Above that, make sure that you on the property side have clean understandable rent roles, trailing 12 financial statements, and a pro forma showing what you want the property to do. It can be a vetting on your skillset and ability to run the property and on the property itself versus your finances and everything like that. I think that’s what you needed to prepare to get truly vetted for a loan on these types of things.
Clint: I’ve told people in the past during consultations that when they’re getting started on that, if they want to go a little bit larger than a four-plex, they want to get into something that’s 40 units, 50, 100, that they should find someone like you described because those are going to be an experience-based loan. If they’re asset-based loans, that means you don’t have to get guaranteed, but they’re also going to be based on the experience that you can prove to the lender you know how to operate it. I’ll tell them to partner with someone that has that experience.
Now, my assumption has been that if I partnered with you for example on a deal, I found the deal, brought you into the deal to help me put this whole thing together, that experience that I get from working with you on this deal, could I then parlay that in the future to get my own deals going where I wouldn’t need a partner? Does it work that way with lenders? Because you can show, hey, I did this deal. I was working with someone else, but I get to take that as my own experience now?
Matt: Yeah. Well, I mean, they’re going to see that you had another sponsor on the last deal, but you’re going to get to add the deal you just did to your net worth statement and to your balance sheet. Eventually, the lender will see a resume and a balance sheet that makes sense to them.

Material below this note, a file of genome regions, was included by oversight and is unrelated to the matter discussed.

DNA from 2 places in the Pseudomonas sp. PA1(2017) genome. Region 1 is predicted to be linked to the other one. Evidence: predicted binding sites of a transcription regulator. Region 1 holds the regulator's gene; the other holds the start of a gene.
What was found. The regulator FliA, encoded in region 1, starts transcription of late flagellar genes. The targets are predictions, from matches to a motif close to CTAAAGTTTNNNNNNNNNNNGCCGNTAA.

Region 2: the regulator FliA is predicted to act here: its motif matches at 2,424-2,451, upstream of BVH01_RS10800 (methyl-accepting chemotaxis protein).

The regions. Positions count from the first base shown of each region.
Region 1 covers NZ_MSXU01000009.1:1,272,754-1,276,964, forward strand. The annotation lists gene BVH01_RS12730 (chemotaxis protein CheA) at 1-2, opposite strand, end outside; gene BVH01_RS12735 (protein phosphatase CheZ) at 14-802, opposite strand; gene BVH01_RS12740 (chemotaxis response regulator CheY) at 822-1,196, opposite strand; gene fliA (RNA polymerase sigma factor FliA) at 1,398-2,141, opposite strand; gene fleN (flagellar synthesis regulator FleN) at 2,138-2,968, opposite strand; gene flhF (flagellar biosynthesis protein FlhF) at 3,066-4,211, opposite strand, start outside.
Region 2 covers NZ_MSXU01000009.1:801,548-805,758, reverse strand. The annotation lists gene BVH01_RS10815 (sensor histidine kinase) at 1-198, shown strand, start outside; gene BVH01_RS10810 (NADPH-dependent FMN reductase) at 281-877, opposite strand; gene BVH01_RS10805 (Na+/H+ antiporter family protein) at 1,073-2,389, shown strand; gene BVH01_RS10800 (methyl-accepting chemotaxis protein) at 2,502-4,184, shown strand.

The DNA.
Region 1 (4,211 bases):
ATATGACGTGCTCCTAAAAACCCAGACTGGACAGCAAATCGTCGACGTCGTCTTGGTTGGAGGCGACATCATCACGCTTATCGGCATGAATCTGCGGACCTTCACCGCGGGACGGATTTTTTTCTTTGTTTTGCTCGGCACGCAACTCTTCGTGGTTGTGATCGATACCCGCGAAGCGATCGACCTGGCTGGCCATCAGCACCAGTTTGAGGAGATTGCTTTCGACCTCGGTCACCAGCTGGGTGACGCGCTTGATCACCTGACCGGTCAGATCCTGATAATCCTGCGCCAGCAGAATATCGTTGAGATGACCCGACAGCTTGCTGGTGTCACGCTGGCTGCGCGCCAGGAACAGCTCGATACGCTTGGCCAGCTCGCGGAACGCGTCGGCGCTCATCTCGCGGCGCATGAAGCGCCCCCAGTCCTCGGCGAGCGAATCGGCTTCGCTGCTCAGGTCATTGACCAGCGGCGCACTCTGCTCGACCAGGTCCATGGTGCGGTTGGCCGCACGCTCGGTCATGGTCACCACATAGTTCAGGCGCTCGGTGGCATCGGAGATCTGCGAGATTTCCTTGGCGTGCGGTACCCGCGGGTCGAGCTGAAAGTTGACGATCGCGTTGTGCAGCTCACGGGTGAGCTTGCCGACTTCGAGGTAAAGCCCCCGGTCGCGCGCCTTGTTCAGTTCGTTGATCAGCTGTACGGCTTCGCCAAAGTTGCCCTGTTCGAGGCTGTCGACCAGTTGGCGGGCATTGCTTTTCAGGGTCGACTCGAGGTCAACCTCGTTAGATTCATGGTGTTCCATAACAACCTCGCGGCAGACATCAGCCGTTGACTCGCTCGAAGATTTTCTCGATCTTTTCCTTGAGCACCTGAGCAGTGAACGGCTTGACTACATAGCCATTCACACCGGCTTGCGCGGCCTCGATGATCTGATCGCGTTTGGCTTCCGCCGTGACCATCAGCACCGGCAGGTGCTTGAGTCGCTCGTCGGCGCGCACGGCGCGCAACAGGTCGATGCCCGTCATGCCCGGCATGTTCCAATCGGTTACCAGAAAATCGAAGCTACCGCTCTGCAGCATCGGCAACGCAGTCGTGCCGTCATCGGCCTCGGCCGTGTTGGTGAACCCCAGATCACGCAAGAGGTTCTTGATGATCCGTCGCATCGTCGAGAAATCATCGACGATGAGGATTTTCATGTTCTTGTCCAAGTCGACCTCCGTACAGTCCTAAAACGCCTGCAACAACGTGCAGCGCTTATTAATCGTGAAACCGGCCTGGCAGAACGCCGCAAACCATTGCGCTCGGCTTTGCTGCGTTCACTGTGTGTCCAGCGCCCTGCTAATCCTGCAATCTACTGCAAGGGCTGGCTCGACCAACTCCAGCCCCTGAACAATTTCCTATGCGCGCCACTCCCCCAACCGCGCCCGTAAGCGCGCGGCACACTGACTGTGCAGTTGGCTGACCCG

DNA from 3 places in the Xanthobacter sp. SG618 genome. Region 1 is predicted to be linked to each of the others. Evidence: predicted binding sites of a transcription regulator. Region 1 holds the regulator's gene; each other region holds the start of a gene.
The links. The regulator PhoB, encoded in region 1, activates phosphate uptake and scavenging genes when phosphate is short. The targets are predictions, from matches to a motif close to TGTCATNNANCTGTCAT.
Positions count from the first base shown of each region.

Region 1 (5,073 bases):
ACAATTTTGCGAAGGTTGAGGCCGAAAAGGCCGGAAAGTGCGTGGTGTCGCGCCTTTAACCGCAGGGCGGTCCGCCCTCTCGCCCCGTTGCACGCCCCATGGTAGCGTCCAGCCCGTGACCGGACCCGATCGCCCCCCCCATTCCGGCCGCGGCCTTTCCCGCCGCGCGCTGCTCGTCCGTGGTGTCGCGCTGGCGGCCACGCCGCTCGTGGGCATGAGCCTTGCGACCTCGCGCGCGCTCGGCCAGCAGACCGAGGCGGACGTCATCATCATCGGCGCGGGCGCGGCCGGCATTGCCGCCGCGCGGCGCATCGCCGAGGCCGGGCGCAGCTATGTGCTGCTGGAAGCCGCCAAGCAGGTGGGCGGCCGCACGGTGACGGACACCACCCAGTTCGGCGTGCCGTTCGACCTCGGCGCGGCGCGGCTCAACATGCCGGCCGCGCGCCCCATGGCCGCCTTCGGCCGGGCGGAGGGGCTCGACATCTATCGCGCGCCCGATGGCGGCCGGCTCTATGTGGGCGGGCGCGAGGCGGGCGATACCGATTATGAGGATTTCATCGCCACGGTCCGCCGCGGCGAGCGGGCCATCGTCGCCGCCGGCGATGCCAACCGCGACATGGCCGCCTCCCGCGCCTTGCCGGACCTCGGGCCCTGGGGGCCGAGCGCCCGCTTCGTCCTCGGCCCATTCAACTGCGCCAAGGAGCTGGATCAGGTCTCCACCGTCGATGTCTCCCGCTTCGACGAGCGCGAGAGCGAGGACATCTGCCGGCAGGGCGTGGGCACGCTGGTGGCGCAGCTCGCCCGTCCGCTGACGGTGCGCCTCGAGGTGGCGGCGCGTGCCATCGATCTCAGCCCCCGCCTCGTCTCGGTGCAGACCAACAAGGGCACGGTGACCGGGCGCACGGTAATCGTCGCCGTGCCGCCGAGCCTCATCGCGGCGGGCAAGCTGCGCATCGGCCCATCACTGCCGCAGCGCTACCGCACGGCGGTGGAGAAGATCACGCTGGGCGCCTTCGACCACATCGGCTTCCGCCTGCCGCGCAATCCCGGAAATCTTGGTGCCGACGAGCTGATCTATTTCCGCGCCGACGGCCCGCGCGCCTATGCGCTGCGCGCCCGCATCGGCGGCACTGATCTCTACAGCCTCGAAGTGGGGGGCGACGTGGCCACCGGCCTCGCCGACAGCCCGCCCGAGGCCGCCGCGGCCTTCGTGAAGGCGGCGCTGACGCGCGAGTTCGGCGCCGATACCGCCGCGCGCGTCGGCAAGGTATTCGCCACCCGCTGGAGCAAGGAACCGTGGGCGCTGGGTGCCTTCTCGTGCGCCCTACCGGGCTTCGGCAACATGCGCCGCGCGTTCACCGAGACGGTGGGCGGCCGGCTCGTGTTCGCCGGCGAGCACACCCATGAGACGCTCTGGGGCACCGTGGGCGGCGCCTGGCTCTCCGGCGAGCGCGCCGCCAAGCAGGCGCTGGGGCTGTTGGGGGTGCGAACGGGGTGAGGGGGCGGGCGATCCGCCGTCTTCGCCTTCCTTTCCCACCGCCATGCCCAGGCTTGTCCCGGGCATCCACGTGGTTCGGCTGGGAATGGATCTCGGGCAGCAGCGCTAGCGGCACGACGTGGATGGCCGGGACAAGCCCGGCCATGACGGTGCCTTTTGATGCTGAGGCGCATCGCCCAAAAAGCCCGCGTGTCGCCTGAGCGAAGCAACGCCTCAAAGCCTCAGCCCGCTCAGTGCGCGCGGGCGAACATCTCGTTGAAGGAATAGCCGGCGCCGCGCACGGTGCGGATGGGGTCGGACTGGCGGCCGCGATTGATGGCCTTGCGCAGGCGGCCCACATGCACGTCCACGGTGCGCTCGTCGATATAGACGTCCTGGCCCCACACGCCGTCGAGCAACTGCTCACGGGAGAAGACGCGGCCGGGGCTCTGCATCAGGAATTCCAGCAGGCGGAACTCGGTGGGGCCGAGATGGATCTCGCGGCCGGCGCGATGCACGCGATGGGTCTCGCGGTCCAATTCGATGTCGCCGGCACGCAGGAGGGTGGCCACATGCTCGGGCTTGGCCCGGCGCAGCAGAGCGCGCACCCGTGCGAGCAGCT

Yeah, we have had a few people that worked with us initially and now are able to do deals on their own. That we came in, we’re the balance sheet, we’re the mentorship, or we’re the structure for them that enabled them to get their lending. Now, they’re able to go on their own now. You can graduate beyond using what’s called getting a sponsor, co-sponsor, co-GP, or whatever you call it. There are folks that have grown beyond that, and you can certainly grow out of that as well then you can go on your own.
Clint: Yeah, because a lot of people need to own the entire thing and they need to make all the money off it. I was taught one time, bulls make money, bears make money, and hogs get slaughtered. I use that a lot when I talk to someone. I want it all, I’m not going to share. It’s like, you’re not going to get this deal. It’s either rather than have half of something, you’re going to have all of nothing unless you’re willing to share it and then you can grow from there.
I know you set up syndications where people can come and they can invest in your projects.